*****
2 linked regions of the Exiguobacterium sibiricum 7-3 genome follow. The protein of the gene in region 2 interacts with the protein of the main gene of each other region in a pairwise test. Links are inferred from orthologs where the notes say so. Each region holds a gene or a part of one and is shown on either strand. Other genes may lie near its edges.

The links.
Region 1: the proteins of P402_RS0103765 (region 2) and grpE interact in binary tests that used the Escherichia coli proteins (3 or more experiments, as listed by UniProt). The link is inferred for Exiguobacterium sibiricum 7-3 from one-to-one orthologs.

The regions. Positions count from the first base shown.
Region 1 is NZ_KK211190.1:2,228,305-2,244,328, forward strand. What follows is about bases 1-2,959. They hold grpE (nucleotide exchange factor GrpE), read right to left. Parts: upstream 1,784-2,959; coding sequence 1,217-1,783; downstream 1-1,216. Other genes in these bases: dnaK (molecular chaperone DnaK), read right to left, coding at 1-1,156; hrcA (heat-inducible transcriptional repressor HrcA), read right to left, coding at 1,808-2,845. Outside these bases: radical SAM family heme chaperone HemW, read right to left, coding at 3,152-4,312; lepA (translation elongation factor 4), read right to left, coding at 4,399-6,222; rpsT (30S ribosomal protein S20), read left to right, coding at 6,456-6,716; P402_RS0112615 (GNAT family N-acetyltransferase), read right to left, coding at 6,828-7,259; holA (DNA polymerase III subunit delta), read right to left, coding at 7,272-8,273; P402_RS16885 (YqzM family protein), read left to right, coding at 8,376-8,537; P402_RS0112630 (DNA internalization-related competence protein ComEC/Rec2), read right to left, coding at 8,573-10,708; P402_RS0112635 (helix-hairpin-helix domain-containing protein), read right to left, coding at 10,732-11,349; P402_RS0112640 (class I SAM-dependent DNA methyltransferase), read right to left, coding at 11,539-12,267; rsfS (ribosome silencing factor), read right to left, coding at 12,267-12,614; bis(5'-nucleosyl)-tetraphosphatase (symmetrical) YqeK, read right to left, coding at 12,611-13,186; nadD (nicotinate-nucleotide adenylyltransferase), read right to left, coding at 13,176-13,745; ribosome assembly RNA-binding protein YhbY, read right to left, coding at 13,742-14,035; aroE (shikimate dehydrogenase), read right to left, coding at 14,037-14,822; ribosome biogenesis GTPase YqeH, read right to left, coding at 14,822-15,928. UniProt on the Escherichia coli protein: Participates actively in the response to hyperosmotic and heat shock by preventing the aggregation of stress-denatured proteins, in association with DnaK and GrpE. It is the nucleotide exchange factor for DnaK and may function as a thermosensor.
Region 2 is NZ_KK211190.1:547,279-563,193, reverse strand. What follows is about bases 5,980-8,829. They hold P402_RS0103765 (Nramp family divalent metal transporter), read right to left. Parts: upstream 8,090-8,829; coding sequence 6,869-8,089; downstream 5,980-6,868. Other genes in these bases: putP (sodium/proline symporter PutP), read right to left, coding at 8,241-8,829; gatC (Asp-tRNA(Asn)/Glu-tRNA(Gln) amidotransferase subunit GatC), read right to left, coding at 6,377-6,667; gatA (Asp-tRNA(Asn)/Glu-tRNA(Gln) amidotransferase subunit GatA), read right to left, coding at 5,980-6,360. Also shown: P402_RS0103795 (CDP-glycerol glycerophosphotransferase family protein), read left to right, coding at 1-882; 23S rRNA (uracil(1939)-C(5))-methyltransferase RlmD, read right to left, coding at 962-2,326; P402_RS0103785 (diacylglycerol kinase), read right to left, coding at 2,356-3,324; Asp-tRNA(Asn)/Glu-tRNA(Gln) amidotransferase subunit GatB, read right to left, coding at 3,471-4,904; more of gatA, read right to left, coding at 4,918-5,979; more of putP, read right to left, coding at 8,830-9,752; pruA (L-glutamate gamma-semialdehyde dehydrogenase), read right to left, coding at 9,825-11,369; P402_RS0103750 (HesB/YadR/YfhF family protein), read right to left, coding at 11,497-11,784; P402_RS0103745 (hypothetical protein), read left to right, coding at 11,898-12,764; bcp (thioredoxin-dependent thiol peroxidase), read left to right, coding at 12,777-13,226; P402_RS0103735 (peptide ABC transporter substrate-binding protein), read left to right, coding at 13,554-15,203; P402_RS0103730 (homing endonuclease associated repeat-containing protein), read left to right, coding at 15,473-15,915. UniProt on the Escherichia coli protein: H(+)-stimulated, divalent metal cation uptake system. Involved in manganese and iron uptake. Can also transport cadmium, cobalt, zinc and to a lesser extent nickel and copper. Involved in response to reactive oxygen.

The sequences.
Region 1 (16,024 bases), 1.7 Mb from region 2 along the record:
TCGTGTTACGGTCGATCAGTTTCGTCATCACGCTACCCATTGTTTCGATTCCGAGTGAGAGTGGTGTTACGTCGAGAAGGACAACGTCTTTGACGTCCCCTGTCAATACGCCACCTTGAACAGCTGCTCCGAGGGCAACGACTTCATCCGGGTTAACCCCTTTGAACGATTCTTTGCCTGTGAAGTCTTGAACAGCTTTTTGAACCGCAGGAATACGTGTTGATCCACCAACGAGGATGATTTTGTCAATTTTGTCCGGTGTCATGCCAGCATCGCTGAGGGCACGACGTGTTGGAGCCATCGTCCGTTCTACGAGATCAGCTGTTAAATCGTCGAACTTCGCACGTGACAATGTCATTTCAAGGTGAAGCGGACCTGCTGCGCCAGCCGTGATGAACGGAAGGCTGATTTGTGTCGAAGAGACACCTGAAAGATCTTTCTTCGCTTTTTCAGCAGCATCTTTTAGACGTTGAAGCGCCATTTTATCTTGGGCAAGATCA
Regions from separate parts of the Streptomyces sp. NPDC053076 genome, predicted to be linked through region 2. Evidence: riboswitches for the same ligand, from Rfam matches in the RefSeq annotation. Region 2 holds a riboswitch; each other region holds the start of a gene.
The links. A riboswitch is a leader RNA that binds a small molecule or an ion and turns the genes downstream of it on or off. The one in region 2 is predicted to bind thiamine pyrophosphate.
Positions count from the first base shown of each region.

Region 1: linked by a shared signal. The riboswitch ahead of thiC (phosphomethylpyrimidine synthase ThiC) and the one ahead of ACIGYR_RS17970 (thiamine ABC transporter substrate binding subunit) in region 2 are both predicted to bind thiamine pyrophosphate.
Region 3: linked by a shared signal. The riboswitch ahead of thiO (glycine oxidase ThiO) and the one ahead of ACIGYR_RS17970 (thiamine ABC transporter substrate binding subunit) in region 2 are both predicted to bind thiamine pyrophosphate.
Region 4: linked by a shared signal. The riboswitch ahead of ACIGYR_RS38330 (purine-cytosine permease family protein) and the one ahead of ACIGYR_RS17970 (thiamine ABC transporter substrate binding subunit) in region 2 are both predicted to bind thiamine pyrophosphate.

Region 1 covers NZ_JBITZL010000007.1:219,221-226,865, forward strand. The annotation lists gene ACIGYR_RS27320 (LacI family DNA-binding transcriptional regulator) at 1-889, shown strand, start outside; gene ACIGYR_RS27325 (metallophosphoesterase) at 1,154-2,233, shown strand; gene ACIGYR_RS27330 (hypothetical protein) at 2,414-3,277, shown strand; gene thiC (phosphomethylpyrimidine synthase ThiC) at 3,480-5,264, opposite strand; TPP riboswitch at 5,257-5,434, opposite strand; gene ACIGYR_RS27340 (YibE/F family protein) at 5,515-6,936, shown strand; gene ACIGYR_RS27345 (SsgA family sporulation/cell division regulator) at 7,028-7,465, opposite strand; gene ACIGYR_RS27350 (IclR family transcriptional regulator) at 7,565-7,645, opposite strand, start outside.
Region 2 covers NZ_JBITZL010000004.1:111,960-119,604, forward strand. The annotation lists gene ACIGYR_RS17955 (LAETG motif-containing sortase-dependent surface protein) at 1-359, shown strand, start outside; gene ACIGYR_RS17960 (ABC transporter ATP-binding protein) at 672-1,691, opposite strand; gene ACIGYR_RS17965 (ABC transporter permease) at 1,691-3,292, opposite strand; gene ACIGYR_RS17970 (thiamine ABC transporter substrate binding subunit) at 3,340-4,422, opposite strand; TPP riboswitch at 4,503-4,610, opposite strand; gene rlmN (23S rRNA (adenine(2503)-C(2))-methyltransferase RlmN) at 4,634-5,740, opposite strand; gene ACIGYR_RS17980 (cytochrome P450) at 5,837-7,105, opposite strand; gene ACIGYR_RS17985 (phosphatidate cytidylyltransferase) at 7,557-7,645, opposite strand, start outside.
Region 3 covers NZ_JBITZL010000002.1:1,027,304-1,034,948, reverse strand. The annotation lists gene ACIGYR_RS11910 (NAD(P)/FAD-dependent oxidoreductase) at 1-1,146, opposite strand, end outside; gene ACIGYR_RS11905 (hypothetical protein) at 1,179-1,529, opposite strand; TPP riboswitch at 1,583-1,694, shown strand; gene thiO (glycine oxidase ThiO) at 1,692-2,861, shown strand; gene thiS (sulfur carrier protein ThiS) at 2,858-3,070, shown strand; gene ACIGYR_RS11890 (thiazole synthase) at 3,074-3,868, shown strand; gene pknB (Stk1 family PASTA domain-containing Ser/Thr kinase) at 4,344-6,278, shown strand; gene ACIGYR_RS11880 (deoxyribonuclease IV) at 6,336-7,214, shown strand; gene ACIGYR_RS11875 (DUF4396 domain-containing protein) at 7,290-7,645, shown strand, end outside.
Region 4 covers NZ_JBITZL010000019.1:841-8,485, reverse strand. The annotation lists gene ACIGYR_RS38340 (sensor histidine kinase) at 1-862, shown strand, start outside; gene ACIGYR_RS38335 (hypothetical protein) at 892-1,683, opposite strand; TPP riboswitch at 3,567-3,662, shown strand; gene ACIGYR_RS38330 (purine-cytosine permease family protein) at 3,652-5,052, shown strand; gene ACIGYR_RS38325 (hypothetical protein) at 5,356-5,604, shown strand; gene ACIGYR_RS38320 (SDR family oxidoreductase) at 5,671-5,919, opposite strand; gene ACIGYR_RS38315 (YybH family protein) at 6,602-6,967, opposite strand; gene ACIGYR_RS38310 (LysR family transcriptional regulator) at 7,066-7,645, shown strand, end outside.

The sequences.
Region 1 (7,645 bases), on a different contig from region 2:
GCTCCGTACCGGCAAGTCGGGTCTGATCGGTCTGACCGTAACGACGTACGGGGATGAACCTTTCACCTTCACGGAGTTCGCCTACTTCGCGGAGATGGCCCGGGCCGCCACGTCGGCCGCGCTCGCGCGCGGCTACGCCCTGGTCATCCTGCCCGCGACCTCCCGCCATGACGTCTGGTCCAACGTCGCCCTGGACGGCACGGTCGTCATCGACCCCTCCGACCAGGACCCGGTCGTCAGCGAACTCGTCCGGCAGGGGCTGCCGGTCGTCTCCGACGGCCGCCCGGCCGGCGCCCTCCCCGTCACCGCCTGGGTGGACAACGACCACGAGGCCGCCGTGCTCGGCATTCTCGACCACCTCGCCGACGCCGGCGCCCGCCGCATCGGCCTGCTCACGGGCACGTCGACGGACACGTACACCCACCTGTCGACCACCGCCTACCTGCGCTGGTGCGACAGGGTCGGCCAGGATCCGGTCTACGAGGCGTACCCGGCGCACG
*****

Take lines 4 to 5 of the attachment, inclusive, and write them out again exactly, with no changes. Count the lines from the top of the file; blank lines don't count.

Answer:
The regions. Positions count from the first base shown.
Region 1 is NZ_KK211190.1:2,228,305-2,244,328, forward strand. What follows is about bases 1-2,959. They hold grpE (nucleotide exchange factor GrpE), read right to left. Parts: upstream 1,784-2,959; coding sequence 1,217-1,783; downstream 1-1,216. Other genes in these bases: dnaK (molecular chaperone DnaK), read right to left, coding at 1-1,156; hrcA (heat-inducible transcriptional repressor HrcA), read right to left, coding at 1,808-2,845. Outside these bases: radical SAM family heme chaperone HemW, read right to left, coding at 3,152-4,312; lepA (translation elongation factor 4), read right to left, coding at 4,399-6,222; rpsT (30S ribosomal protein S20), read left to right, coding at 6,456-6,716; P402_RS0112615 (GNAT family N-acetyltransferase), read right to left, coding at 6,828-7,259; holA (DNA polymerase III subunit delta), read right to left, coding at 7,272-8,273; P402_RS16885 (YqzM family protein), read left to right, coding at 8,376-8,537; P402_RS0112630 (DNA internalization-related competence protein ComEC/Rec2), read right to left, coding at 8,573-10,708; P402_RS0112635 (helix-hairpin-helix domain-containing protein), read right to left, coding at 10,732-11,349; P402_RS0112640 (class I SAM-dependent DNA methyltransferase), read right to left, coding at 11,539-12,267; rsfS (ribosome silencing factor), read right to left, coding at 12,267-12,614; bis(5'-nucleosyl)-tetraphosphatase (symmetrical) YqeK, read right to left, coding at 12,611-13,186; nadD (nicotinate-nucleotide adenylyltransferase), read right to left, coding at 13,176-13,745; ribosome assembly RNA-binding protein YhbY, read right to left, coding at 13,742-14,035; aroE (shikimate dehydrogenase), read right to left, coding at 14,037-14,822; ribosome biogenesis GTPase YqeH, read right to left, coding at 14,822-15,928. UniProt on the Escherichia coli protein: Participates actively in the response to hyperosmotic and heat shock by preventing the aggregation of stress-denatured proteins, in association with DnaK and GrpE. It is the nucleotide exchange factor for DnaK and may function as a thermosensor.